Being an ‘outsider’ in Northeast India

“Miyas live as an outsider and die as an outsider,” said writer and researcher Nazimuddin Siddiqui, referring to members of Assam’s Bengal-origin Muslim community. “They are not insiders anywhere.”

Nazimuddin was speaking at the session “Who is an outsider: Recognising identity politics in the Northeast” at The Media Rumble 2022, which took place in Delhi on October 14 and 15. 

Moderated by journalist and author Samrat Choudhary, the panel comprised Nazimuddin Siddiqui, the Wire’s national affairs editor Sangeeta Barooah Pisharoty, East Mojo executive editor Amit Kumar, RV University assistant professor and writer Suraj Gogoi, and researcher and writer Nona Arhe. 

The question of “outsider” has long shaped public discourse in India’s Northeastern states, especially in Assam. But who is an outsider?

It’s very “region-specific”, Sangeeta said, pointing out how someone from Assam’s Dhubri district on the India-Bangladesh border identifies as an “outsider” and how this differs for someone from upper Assam. 

Nona said in Nagaland, “everyone” is regarded as an outsider except those belonging to indigenous Naga tribes. But it’s also not that simple, she added, with problems and hostility between tribes.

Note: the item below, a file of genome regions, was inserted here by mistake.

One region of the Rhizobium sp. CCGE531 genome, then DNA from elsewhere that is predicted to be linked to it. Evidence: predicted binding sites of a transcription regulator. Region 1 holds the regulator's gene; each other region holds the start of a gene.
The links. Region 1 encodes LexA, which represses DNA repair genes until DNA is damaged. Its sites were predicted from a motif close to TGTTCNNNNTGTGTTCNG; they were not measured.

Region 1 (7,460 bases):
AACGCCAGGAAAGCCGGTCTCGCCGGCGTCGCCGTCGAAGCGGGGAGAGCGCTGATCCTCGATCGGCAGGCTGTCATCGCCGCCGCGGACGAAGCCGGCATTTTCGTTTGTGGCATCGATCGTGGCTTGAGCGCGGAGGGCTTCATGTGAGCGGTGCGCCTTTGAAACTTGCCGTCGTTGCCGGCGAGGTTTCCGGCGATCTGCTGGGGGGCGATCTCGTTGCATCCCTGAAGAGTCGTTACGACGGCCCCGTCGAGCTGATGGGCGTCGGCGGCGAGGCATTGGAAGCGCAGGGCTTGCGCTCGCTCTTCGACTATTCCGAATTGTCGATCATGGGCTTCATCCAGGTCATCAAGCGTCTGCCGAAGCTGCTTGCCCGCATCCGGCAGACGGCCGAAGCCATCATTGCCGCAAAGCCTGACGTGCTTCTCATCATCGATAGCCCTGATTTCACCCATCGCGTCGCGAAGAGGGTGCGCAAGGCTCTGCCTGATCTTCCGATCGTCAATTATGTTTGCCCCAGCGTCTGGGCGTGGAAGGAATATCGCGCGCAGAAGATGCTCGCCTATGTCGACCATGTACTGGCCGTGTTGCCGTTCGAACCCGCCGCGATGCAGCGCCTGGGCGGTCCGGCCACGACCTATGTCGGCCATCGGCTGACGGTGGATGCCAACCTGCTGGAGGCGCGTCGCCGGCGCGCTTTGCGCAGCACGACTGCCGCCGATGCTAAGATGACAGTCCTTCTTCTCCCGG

Suraj said “hospitality” should be considered a mark of who is an outsider and who is not. “As a society in India, we all are known to be very hospitable to our guests and others,” he said. “But the moment this question about ‘outside’ comes, we become not hospitable and hostile…The degree of how hospitable you are determines who is an insider and outsider.”

Nazimuddin argued that the “outsider” issue is constructed and used by politicians to create a “threat perception” that will divert attention from the greater issue of underdevelopment. Sangeeta disagreed, saying politicians don’t create this “fear”, they just make use of it while the Indian state has been unable to address this fear in a meaningful way.

Amit’s theory was that anyone can be an outsider in the Northeast. “You can be an Assamese but still be an outsider in Karbi-Anglong,” he said. “So, an Assamese is as much an outsider in Mizoram as a Mizo is an outsider in Nagaland.”


Text by Pratyush Deep

Listen to the conversation here:

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